It would of course be much nicer if I could cluster both HyperV boxes with Microsoft’s version of VMotion so that if the first server went down the system would automatically fail over to the secondary server. That’s probably not going to be possible though.
The second consideration is heat. Servers generate heat and in turn use more energy trying to cool down. Of course, in a perfect server environment an array of air conditioning, dehumidifiers and fresh air vents would be used to keep the environment at a perfect level for servers to run effectively but that’s just not an option in my kind of environment. For god sake, I’m running them in my house! At the moment, I have a specific location where all the CAT5 cable is patched back to. This works quite well with a single server but there are still occasional problems with heat and air flow. I have a plan that will greatly improve the situation but it has taken a long time for it to happen. Again, it’s all money. Basically, I’ll be moving the servers out to a shed that’s attached to the house. This is easy to reach via cable and with some work, should be reasonably easy to ensure a consistent temperature and reasonably good air flow and humidity. The worry is that it will get too cold during the winter so some insulation is required before I proceed.
By moving the servers out here it will also help with the noise issue. After years of listening to computers all day I have almost filtered out the noise however I’m aware that it’s not a comfortable situation for some people to be in when a server is quietly humming away in a house.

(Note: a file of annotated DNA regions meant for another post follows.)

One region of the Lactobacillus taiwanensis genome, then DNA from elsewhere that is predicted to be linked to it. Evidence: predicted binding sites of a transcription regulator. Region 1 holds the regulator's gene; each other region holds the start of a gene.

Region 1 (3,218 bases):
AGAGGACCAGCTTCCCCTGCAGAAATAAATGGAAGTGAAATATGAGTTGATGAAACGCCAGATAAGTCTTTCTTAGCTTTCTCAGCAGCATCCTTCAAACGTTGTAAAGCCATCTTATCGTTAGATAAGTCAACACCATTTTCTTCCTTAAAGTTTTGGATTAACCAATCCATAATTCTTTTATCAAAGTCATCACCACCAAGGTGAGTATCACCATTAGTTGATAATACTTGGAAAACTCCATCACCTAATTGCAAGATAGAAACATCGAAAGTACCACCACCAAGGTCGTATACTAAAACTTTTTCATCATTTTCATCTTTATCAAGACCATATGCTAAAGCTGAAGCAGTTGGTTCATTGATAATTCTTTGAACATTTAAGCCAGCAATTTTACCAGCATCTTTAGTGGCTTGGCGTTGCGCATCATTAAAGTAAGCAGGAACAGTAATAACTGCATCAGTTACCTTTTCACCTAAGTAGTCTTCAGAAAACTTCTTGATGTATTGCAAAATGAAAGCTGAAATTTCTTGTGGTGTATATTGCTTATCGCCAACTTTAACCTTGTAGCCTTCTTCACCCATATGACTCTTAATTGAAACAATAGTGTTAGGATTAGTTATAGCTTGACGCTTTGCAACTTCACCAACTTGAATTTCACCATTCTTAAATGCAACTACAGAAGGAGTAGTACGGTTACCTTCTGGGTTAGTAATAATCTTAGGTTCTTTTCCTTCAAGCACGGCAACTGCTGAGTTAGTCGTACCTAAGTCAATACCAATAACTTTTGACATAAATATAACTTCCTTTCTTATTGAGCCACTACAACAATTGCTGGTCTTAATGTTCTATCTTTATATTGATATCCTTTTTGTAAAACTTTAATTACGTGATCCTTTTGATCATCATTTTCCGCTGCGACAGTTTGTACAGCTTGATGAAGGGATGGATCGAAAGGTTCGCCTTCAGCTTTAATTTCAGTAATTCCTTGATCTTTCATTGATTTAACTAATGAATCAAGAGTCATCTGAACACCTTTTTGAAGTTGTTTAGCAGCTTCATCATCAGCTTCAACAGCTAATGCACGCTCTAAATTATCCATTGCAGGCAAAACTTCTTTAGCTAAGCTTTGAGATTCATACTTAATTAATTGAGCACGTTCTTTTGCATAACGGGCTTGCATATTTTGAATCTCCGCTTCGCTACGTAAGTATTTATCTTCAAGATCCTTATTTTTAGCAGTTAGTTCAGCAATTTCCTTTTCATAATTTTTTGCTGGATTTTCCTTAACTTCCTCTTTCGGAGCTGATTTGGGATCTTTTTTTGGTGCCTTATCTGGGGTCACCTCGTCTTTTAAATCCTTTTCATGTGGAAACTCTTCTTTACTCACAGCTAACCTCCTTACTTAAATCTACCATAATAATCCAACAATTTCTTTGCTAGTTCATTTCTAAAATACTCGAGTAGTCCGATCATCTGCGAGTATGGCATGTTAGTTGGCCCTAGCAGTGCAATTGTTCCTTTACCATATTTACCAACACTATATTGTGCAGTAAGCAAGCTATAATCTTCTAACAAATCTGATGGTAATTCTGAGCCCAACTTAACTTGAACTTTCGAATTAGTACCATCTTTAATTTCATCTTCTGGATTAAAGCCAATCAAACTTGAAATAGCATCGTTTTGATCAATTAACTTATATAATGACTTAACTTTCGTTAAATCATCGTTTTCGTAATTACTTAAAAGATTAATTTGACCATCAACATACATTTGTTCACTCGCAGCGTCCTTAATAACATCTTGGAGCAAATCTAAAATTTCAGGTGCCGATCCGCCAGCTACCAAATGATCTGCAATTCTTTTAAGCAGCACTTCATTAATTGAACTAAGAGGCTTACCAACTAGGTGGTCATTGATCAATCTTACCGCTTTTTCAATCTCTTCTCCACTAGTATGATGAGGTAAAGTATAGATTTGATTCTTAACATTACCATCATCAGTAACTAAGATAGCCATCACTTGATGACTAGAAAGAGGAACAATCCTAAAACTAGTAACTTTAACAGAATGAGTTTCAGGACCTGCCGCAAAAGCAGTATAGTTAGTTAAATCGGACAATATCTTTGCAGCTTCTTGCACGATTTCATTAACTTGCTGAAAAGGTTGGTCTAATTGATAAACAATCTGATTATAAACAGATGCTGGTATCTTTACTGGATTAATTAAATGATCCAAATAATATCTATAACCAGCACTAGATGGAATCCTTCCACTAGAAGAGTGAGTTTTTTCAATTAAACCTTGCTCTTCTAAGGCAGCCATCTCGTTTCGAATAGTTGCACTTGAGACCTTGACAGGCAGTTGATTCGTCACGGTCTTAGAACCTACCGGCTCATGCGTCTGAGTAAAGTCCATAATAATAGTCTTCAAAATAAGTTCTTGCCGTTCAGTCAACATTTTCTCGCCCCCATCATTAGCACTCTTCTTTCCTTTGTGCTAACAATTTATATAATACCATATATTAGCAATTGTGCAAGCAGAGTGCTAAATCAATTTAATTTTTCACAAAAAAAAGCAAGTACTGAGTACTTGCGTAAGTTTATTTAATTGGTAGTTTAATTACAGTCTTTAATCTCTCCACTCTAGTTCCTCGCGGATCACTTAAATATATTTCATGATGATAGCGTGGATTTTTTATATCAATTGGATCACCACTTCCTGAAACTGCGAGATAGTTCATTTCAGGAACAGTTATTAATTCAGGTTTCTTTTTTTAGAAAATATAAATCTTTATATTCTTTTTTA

So, there you have it. For all of you who think I’m insane, you’re absolutely right however, even insane people often have perfectly logical reasons for their actions. For me, working on this kind of thing at home allows me to take full control of the set up, configuration and support of all of these systems. This gives me a great understanding of how it all works. With any luck, when I go for promotions in my current job or in years to come, when I look for a completely new job then I’m hoping it will stand to me. I’m also incredibly lucky but also very unfortunate with the environment I work with every day. It’s very diverse and complicated. Because so many people depend on it there are tools for managing and monitoring everything. This means that if functionality is needed, a hugely complex enterprise tool can be found and implemented. This slightly spoils me. It means that I don’t really have to think of ways of stitching things together or making work-arounds to make systems communicate with each other. If I knew I was always going to work in this kind of environment where anything is possible then I’d be perfectly happy with this. However, things might change. I might eventually work in a much smaller company where tools like SCCM, SCOM, Netbotz, What’s up gold and even backup exec or data protector simply cannot be afforded so scripts and free applications need to do the same job. I think it’s important to show that I’m just as comfortable with the small environments as I am with the enterprise level systems.
The other side of it is that by working independently on different systems I get to find accessibility problems in my own time. More importantly, I get to solve these accessibility problems in an environment that isn’t pressured. I can then bring these solutions with me into work and apply them when their needed. It’s very important to me that I do not let an accessibility related problem get in the way of me doing my job independently and efficiently.